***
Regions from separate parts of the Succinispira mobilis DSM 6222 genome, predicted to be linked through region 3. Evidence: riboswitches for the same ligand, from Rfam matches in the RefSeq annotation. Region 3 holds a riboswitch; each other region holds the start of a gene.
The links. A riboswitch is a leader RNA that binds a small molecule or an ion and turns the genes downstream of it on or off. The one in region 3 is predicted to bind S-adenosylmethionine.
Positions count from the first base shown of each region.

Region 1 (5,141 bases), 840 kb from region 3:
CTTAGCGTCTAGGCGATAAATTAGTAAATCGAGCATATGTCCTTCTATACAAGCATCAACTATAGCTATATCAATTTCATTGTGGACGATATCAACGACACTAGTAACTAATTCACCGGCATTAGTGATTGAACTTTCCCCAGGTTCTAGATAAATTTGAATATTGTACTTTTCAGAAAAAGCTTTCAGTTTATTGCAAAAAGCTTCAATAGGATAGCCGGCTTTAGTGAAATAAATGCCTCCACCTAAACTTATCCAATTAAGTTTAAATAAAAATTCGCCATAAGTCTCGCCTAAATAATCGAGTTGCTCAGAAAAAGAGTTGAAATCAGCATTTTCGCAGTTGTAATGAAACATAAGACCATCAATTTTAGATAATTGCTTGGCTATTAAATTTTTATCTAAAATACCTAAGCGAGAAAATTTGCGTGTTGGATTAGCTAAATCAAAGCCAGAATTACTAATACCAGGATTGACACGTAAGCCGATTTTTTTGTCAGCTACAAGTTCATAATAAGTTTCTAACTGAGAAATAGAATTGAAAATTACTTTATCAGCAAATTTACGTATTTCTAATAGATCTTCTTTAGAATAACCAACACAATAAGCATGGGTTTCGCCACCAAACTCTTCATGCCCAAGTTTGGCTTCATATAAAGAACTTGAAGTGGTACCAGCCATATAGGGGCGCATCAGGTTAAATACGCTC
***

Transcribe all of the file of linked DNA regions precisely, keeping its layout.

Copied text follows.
Regions from separate parts of the Succinispira mobilis DSM 6222 genome, predicted to be linked through region 3. Evidence: riboswitches for the same ligand, from Rfam matches in the RefSeq annotation. Region 3 holds a riboswitch; each other region holds the start of a gene.
The links. A riboswitch is a leader RNA that binds a small molecule or an ion and turns the genes downstream of it on or off. The one in region 3 is predicted to bind S-adenosylmethionine.
Positions count from the first base shown of each region.

Region 1 (5,141 bases), 840 kb from region 3:
CTTAGCGTCTAGGCGATAAATTAGTAAATCGAGCATATGTCCTTCTATACAAGCATCAACTATAGCTATATCAATTTCATTGTGGACGATATCAACGACACTAGTAACTAATTCACCGGCATTAGTGATTGAACTTTCCCCAGGTTCTAGATAAATTTGAATATTGTACTTTTCAGAAAAAGCTTTCAGTTTATTGCAAAAAGCTTCAATAGGATAGCCGGCTTTAGTGAAATAAATGCCTCCACCTAAACTTATCCAATTAAGTTTAAATAAAAATTCGCCATAAGTCTCGCCTAAATAATCGAGTTGCTCAGAAAAAGAGTTGAAATCAGCATTTTCGCAGTTGTAATGAAACATAAGACCATCAATTTTAGATAATTGCTTGGCTATTAAATTTTTATCTAAAATACCTAAGCGAGAAAATTTGCGTGTTGGATTAGCTAAATCAAAGCCAGAATTACTAATACCAGGATTGACACGTAAGCCGATTTTTTTGTCAGCTACAAGTTCATAATAAGTTTCTAACTGAGAAATAGAATTGAAAATTACTTTATCAGCAAATTTACGTATTTCTAATAGATCTTCTTTAGAATAACCAACACAATAAGCATGGGTTTCGCCACCAAACTCTTCATGCCCAAGTTTGGCTTCATATAAAGAACTTGAAGTGGTACCAGCCATATAGGGGCGCATCAGGTTAAATACGCTC